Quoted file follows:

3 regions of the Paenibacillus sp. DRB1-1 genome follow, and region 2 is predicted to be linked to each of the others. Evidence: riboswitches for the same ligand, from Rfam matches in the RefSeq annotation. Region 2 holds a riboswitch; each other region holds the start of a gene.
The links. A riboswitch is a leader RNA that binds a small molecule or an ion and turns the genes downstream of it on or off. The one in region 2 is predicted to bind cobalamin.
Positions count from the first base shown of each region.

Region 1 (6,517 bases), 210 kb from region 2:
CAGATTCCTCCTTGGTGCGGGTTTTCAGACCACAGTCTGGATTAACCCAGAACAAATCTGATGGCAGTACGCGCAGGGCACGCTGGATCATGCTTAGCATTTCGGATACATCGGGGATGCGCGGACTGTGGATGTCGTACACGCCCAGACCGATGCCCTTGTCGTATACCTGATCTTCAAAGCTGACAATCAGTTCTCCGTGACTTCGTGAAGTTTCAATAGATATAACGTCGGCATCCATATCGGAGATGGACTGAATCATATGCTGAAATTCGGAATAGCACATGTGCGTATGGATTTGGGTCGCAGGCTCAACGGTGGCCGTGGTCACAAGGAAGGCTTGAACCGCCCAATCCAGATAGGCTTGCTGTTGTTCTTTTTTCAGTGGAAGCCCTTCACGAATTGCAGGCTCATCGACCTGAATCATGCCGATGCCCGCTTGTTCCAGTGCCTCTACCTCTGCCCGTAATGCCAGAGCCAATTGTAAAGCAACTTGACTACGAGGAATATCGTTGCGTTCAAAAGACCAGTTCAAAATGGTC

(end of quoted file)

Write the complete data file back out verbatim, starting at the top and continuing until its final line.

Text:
3 regions of the Paenibacillus sp. DRB1-1 genome follow, and region 2 is predicted to be linked to each of the others. Evidence: riboswitches for the same ligand, from Rfam matches in the RefSeq annotation. Region 2 holds a riboswitch; each other region holds the start of a gene.
The links. A riboswitch is a leader RNA that binds a small molecule or an ion and turns the genes downstream of it on or off. The one in region 2 is predicted to bind cobalamin.
Positions count from the first base shown of each region.

Region 1 (6,517 bases), 210 kb from region 2:
CAGATTCCTCCTTGGTGCGGGTTTTCAGACCACAGTCTGGATTAACCCAGAACAAATCTGATGGCAGTACGCGCAGGGCACGCTGGATCATGCTTAGCATTTCGGATACATCGGGGATGCGCGGACTGTGGATGTCGTACACGCCCAGACCGATGCCCTTGTCGTATACCTGATCTTCAAAGCTGACAATCAGTTCTCCGTGACTTCGTGAAGTTTCAATAGATATAACGTCGGCATCCATATCGGAGATGGACTGAATCATATGCTGAAATTCGGAATAGCACATGTGCGTATGGATTTGGGTCGCAGGCTCAACGGTGGCCGTGGTCACAAGGAAGGCTTGAACCGCCCAATCCAGATAGGCTTGCTGTTGTTCTTTTTTCAGTGGAAGCCCTTCACGAATTGCAGGCTCATCGACCTGAATCATGCCGATGCCCGCTTGTTCCAGTGCCTCTACCTCTGCCCGTAATGCCAGAGCCAATTGTAAAGCAACTTGACTACGAGGAATATCGTTGCGTTCAAAAGACCAGTTCAAAATGGTC